About 100 reptiles delayed some flights while trying to cross a runway to deposit eggs in sand banks
Runway 41 at John F. Kennedy International Airport was shut down for over an hour early on Wednesday because of turtles. Experts at the Port Authority of New York and New Jersey evacuated about 100 freshwater turtles around the runway from 10 p.m. local time (11 hours GMT), said John P. L. Kelly, a spokesman for the agency.
Some flights were delayed by up to 30 minutes, said Arlene Salac, spokeswoman for the Federal Aviation Administration, but not many: the runway is used infrequently at this time of year because of wind patterns common to the season (summer hemisphere North).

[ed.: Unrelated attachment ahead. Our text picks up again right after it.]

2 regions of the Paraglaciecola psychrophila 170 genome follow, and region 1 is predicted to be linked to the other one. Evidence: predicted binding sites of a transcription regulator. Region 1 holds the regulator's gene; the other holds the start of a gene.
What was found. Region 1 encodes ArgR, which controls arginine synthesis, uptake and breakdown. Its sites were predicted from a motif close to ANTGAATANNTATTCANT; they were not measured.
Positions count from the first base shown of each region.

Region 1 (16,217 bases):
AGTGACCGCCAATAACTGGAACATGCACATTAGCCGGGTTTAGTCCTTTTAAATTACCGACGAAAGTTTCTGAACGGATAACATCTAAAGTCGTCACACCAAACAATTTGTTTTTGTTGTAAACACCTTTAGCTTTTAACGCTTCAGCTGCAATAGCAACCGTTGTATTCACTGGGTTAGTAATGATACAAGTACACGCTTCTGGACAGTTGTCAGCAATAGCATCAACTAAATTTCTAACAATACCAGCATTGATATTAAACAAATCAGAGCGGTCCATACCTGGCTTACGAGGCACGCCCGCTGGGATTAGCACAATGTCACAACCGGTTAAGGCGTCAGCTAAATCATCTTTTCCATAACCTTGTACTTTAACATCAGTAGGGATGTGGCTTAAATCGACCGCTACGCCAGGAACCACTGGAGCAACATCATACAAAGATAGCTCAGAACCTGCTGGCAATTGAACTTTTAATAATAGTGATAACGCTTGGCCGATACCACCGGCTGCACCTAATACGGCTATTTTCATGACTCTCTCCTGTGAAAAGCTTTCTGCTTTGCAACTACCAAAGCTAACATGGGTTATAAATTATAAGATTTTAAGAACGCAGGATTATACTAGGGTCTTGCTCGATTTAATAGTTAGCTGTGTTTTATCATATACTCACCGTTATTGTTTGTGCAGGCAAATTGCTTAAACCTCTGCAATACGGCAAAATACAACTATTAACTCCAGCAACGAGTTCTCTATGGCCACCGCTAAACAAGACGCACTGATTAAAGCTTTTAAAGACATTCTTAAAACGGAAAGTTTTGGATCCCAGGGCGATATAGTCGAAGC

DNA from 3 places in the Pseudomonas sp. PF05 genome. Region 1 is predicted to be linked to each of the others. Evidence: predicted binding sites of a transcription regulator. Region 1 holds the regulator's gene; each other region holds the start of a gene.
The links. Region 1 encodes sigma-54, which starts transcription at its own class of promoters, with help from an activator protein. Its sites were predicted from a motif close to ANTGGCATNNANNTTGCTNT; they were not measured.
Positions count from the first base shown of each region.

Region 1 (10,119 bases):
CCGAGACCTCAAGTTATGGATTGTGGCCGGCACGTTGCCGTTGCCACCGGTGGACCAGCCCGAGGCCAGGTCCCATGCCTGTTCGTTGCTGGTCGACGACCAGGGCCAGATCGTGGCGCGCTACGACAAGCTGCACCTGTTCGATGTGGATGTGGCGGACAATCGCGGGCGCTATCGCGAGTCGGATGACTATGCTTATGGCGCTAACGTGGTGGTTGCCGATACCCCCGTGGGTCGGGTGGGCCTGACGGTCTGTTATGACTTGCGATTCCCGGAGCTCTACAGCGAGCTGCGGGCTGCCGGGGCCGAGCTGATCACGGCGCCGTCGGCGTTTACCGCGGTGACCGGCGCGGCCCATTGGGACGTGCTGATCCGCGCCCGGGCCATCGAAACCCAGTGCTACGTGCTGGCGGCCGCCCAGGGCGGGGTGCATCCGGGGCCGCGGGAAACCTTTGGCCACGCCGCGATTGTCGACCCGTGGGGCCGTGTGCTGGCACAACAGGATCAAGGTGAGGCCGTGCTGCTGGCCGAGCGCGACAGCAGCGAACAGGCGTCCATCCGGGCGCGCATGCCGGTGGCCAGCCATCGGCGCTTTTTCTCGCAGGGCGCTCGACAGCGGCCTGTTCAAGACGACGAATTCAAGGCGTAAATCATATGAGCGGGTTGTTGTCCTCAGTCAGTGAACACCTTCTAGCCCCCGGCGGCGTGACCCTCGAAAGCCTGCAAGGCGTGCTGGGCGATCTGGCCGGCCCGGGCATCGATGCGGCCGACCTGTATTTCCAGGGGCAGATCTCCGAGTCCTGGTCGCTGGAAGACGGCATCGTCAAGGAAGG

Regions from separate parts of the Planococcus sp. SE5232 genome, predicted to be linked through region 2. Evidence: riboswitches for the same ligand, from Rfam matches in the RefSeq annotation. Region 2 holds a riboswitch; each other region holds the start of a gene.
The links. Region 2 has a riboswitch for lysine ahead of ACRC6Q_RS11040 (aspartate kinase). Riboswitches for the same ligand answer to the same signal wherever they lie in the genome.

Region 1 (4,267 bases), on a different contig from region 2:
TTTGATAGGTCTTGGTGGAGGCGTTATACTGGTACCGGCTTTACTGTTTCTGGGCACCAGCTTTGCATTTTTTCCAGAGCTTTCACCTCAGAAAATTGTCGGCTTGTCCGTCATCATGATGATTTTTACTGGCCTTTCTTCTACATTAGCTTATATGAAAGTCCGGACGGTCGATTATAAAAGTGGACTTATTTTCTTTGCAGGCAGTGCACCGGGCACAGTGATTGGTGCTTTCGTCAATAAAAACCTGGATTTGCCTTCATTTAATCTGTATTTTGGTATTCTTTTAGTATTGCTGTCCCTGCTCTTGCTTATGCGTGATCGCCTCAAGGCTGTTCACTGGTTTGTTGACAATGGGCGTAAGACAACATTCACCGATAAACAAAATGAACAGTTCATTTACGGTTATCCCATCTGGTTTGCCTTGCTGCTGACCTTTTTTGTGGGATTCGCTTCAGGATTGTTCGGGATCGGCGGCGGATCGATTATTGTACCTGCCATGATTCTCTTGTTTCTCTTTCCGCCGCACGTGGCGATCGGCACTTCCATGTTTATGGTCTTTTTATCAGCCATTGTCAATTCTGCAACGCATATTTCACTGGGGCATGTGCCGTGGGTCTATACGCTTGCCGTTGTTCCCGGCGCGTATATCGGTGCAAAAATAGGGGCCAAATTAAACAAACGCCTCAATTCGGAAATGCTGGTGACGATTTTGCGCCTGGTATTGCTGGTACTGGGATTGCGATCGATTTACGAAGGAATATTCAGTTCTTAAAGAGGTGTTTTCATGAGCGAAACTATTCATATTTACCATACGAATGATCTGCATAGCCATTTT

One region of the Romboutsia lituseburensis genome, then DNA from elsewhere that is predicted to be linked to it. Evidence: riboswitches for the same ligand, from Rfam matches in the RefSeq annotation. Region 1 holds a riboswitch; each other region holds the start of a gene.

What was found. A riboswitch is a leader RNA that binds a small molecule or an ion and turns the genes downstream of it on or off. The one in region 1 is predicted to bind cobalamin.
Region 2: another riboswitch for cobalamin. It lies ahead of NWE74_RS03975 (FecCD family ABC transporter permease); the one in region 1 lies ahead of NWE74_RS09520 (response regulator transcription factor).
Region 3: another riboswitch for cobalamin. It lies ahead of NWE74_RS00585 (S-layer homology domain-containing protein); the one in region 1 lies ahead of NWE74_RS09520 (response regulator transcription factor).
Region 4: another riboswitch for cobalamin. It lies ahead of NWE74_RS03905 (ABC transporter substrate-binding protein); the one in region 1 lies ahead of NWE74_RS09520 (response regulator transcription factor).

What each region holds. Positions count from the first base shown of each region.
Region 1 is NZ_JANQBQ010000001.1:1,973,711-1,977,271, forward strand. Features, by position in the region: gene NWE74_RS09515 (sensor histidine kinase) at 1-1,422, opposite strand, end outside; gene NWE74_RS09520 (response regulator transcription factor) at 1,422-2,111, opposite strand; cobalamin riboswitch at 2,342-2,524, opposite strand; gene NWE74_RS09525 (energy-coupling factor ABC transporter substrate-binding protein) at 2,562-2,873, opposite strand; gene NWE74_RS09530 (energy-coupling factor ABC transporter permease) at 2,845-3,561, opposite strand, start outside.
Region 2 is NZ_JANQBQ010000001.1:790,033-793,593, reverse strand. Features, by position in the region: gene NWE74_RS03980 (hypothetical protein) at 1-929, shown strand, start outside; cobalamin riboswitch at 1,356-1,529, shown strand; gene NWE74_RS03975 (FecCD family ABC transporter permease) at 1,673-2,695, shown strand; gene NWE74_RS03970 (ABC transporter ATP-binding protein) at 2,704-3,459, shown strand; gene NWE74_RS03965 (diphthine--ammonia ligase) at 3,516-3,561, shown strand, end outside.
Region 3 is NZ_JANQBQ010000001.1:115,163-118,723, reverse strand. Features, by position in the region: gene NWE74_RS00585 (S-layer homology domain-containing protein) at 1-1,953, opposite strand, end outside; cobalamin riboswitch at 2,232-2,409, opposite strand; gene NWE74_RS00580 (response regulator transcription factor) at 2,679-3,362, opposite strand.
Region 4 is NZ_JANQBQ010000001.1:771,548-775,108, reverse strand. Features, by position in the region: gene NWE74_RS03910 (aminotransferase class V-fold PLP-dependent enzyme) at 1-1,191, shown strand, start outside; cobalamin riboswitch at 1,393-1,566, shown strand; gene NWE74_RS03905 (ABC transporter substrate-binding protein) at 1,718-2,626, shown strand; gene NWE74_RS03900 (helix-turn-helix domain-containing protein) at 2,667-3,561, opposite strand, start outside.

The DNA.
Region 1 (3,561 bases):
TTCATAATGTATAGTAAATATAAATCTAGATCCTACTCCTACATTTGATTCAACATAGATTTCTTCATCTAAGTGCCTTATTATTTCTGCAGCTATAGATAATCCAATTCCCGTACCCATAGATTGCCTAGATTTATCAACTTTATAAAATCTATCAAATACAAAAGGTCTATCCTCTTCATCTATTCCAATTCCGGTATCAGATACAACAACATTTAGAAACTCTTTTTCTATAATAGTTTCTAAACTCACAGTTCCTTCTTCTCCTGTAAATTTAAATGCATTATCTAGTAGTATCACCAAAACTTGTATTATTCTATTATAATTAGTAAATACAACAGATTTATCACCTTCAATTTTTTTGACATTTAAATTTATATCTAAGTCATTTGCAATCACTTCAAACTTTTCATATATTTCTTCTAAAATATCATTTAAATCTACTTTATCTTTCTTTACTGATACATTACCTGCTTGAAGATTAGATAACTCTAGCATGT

The runway becomes a crossroads of turtles each year at this time of year when they prepare to play.
"They seek sand banks to deposit their eggs," said Kelly, "and there is an ideal place across the runway 41. They leave the water and cross the road to lay eggs in the sand." According to the spokesman, the turtles were transferred to an ideal area as well.
The JFK airport is largely surrounded by water, where reptiles breed in and around Jamaica Bay. In 2009, the same runway was closed because of 78 Fluvia turtles.
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